When it comes down to privately owned companies who hold on to a significant amount of data about me as a natural person, I believe that supermarkets probably top the ranks. In the case of Colruyt, I actually do not have any substantial comments about the usage of my data. I enjoy receiving targeted advertisement from them, as it gives me extra discounts on groceries I would buy anyway. Since Colruyt even has a section on data privacy in their privacy charter, I figured it wouldn’t be a real problem to request a copy of my data from them. So that is what I set out to do …

Contact customer service!

The first things I did (on March 29, 2016) was email the customer service of Colruyt, refer to the article in their privacy charter and request a copy of my data. I got a very swift reply asking me to send a copy of my passport to prove my identity and send a more formal, signed, letter. I followed all advice, got a confirmation that everything was going to be processed and that I would receive a printed copy of my data anytime soon. Although that I found it a little odd that they were going to send me the data on paper, I was actually really happy at that point. A smooth transaction, sound and clear.

Their reply letter …

A couple of weeks later, I find a (printed) letter in my mailbox from Colruyt. After reading it, I was flabbergasted and furious at the same time. The letter stated that they could not share the data because they only have data about me as a legal entity. At that point, I really wondered why I sent a copy of my passport and a signed letter in my own name. I never mentioned any legal entity, let alone that I ever bought any groceries on my company name.

After showing the letter to a couple of friends, we all concluded that this very much felt like they were trying to find reasons not to share the data. After receiving that letter, and regaining a sane state, I sent a friendly reply mentioning that I never made any mention of a legal entity and always had the intention to request my own purchase data (as a natural person).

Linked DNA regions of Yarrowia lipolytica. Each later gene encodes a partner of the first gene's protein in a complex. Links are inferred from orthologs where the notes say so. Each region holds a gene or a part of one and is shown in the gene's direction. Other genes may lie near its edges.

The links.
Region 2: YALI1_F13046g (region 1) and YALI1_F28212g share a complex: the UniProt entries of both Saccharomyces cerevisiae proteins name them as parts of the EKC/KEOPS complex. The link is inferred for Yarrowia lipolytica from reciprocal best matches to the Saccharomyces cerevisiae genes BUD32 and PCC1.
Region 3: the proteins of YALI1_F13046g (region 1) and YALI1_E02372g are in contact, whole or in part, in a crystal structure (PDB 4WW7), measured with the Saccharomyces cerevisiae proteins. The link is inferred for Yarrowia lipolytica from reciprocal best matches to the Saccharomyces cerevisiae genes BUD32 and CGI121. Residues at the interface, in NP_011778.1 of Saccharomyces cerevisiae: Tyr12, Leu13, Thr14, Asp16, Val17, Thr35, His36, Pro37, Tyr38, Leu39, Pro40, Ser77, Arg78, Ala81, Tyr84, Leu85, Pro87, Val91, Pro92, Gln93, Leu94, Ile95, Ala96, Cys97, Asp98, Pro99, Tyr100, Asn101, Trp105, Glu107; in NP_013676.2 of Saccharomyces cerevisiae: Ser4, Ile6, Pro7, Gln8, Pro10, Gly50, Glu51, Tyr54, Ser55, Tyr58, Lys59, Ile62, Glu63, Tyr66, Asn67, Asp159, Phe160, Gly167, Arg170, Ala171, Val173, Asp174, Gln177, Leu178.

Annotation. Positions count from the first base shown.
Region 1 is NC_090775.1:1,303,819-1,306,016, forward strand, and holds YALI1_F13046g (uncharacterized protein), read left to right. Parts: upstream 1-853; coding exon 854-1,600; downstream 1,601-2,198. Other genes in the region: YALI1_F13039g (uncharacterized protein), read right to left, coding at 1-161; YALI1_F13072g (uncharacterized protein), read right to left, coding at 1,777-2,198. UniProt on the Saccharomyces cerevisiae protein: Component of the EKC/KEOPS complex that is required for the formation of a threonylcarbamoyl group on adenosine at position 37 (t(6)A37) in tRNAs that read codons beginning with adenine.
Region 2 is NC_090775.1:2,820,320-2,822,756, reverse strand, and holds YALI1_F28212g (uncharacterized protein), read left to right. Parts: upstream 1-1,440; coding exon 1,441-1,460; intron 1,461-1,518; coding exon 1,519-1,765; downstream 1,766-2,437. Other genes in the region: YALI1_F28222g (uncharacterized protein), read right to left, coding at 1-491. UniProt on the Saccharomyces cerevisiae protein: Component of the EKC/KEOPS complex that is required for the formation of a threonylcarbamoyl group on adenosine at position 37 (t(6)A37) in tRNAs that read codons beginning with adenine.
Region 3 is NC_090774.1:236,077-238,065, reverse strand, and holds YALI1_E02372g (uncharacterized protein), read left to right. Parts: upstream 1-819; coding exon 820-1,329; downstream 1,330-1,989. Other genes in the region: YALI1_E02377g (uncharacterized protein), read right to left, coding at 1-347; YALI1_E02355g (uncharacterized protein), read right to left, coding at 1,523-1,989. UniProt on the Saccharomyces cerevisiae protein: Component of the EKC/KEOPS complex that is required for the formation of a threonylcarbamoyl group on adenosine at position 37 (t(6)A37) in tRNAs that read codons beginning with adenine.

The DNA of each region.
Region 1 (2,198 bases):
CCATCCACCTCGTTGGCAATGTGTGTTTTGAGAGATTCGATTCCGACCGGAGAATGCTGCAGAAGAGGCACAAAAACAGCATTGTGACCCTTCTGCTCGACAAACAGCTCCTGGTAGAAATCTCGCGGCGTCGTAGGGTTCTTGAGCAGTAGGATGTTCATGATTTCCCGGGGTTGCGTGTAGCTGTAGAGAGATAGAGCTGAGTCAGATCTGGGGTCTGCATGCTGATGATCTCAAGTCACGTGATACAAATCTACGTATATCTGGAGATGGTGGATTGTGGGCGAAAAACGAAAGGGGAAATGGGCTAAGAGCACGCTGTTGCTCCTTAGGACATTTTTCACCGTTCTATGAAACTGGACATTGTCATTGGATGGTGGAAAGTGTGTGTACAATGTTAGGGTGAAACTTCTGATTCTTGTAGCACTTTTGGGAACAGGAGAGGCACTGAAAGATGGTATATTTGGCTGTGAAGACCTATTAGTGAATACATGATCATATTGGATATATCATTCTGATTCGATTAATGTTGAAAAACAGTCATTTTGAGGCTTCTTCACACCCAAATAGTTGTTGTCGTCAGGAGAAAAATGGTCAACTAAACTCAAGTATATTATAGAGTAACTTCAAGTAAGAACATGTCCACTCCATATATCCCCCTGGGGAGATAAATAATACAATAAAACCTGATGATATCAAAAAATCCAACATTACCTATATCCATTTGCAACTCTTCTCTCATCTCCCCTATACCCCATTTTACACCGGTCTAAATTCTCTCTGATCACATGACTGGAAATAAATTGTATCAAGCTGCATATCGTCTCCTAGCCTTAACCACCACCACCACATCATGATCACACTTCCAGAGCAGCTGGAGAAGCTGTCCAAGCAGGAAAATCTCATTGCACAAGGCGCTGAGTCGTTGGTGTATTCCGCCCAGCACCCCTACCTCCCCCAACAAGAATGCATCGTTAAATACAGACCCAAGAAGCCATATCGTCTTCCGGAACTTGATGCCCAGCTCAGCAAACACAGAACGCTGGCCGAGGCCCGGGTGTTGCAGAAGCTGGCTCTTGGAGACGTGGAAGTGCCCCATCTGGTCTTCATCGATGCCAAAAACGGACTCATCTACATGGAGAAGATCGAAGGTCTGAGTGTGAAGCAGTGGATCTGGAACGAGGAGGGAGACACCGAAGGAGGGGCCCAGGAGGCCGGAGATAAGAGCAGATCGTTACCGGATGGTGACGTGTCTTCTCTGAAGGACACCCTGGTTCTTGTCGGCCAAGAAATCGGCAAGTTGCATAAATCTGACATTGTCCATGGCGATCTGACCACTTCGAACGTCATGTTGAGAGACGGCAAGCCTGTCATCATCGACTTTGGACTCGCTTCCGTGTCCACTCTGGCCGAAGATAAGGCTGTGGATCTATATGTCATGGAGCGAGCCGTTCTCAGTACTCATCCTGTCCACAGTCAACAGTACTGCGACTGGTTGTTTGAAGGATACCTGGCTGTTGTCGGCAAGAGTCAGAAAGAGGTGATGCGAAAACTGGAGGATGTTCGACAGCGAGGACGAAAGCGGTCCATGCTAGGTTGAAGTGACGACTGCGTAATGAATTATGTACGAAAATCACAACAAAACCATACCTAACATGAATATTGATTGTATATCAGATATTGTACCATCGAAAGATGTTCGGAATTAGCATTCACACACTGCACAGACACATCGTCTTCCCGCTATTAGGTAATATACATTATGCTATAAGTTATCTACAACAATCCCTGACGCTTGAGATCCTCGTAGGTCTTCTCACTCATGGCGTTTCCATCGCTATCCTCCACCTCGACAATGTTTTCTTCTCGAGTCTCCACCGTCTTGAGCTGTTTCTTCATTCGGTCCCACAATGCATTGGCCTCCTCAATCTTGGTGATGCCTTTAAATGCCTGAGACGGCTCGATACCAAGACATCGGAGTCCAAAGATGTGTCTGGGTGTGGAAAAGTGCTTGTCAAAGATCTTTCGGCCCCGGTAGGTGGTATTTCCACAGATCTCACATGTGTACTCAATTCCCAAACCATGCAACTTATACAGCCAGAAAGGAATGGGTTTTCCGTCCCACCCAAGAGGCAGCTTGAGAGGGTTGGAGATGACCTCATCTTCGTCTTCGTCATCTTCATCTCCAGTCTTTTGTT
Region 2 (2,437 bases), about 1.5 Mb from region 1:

Since then, I was in contact with Colruyt customer support about two times – requesting a status update. Each time, they replied in a very friendly way that they were working on it and would get back to me shortly. Since the last communication dates from June 1st, I figured that after four weeks it was time to take a next step.

Future plans

Short term, I’m very much looking forward to the new response from Colruyt. I’m starting to get a little worried whether a new reply will follow at all, it would be very unfortunate having to take more formal steps in this request.
I have sent out a registered letter to their customer service today, referring to all previous communication as well as a clear request to receive all stored data about my purchases. (ie. the data they use to create targeted advertisement). In that letter I made reference to some articles of the EU privacy law, as well as to their own privacy charter. I find it a pity to take this step, but I’m not going to let go right now.

The longer term plans originate from a talk over lunch with @nielshendriks @karinslegers and @liesbit about 5 years ago. The idea brought to the table then was to create a website that would automate the data requesting process for a selected amount of companies. That would mean that after entering all required data, letters would be generated and sent out to the companies automatically. This ‘service’ would ideally take out the hassle of carrying out a person’s right to access personal data and could be an intermediary step towards the personal API.